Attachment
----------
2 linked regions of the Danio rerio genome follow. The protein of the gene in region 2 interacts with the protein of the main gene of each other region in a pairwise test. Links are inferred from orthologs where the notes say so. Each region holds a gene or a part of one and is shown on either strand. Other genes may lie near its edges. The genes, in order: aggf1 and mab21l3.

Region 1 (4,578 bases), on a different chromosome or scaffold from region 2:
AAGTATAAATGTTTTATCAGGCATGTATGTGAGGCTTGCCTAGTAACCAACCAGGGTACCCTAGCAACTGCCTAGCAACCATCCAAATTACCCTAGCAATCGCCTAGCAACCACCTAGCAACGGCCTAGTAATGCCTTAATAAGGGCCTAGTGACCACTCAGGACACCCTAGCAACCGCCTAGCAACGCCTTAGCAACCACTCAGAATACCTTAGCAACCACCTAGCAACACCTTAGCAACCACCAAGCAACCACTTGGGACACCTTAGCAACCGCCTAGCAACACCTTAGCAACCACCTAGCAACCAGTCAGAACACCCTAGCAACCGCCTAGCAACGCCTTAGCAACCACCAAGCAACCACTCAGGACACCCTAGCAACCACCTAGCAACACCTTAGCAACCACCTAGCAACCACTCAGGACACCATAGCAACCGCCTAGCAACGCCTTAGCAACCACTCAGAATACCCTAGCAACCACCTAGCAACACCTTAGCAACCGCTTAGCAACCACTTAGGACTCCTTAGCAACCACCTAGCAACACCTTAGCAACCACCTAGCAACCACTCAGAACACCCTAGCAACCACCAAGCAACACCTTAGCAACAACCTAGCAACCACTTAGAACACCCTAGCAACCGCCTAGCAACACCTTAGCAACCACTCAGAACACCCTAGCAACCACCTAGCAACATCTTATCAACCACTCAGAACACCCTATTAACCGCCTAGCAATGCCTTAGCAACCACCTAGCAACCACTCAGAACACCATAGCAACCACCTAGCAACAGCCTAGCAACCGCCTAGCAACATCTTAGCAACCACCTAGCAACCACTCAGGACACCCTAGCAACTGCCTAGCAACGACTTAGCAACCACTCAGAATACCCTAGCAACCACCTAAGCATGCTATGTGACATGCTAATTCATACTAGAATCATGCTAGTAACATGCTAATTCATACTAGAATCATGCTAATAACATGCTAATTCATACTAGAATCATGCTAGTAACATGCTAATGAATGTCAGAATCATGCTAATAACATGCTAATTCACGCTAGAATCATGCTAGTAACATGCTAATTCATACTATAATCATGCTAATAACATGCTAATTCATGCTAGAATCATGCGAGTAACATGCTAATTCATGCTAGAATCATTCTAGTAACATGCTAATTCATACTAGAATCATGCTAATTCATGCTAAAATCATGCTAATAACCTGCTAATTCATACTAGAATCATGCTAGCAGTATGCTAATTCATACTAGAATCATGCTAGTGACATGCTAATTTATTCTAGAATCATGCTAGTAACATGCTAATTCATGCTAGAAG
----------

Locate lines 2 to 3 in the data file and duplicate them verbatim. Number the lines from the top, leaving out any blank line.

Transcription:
Region 1 (4,578 bases), on a different chromosome or scaffold from region 2:
AAGTATAAATGTTTTATCAGGCATGTATGTGAGGCTTGCCTAGTAACCAACCAGGGTACCCTAGCAACTGCCTAGCAACCATCCAAATTACCCTAGCAATCGCCTAGCAACCACCTAGCAACGGCCTAGTAATGCCTTAATAAGGGCCTAGTGACCACTCAGGACACCCTAGCAACCGCCTAGCAACGCCTTAGCAACCACTCAGAATACCTTAGCAACCACCTAGCAACACCTTAGCAACCACCAAGCAACCACTTGGGACACCTTAGCAACCGCCTAGCAACACCTTAGCAACCACCTAGCAACCAGTCAGAACACCCTAGCAACCGCCTAGCAACGCCTTAGCAACCACCAAGCAACCACTCAGGACACCCTAGCAACCACCTAGCAACACCTTAGCAACCACCTAGCAACCACTCAGGACACCATAGCAACCGCCTAGCAACGCCTTAGCAACCACTCAGAATACCCTAGCAACCACCTAGCAACACCTTAGCAACCGCTTAGCAACCACTTAGGACTCCTTAGCAACCACCTAGCAACACCTTAGCAACCACCTAGCAACCACTCAGAACACCCTAGCAACCACCAAGCAACACCTTAGCAACAACCTAGCAACCACTTAGAACACCCTAGCAACCGCCTAGCAACACCTTAGCAACCACTCAGAACACCCTAGCAACCACCTAGCAACATCTTATCAACCACTCAGAACACCCTATTAACCGCCTAGCAATGCCTTAGCAACCACCTAGCAACCACTCAGAACACCATAGCAACCACCTAGCAACAGCCTAGCAACCGCCTAGCAACATCTTAGCAACCACCTAGCAACCACTCAGGACACCCTAGCAACTGCCTAGCAACGACTTAGCAACCACTCAGAATACCCTAGCAACCACCTAAGCATGCTATGTGACATGCTAATTCATACTAGAATCATGCTAGTAACATGCTAATTCATACTAGAATCATGCTAATAACATGCTAATTCATACTAGAATCATGCTAGTAACATGCTAATGAATGTCAGAATCATGCTAATAACATGCTAATTCACGCTAGAATCATGCTAGTAACATGCTAATTCATACTATAATCATGCTAATAACATGCTAATTCATGCTAGAATCATGCGAGTAACATGCTAATTCATGCTAGAATCATTCTAGTAACATGCTAATTCATACTAGAATCATGCTAATTCATGCTAAAATCATGCTAATAACCTGCTAATTCATACTAGAATCATGCTAGCAGTATGCTAATTCATACTAGAATCATGCTAGTGACATGCTAATTTATTCTAGAATCATGCTAGTAACATGCTAATTCATGCTAGAAG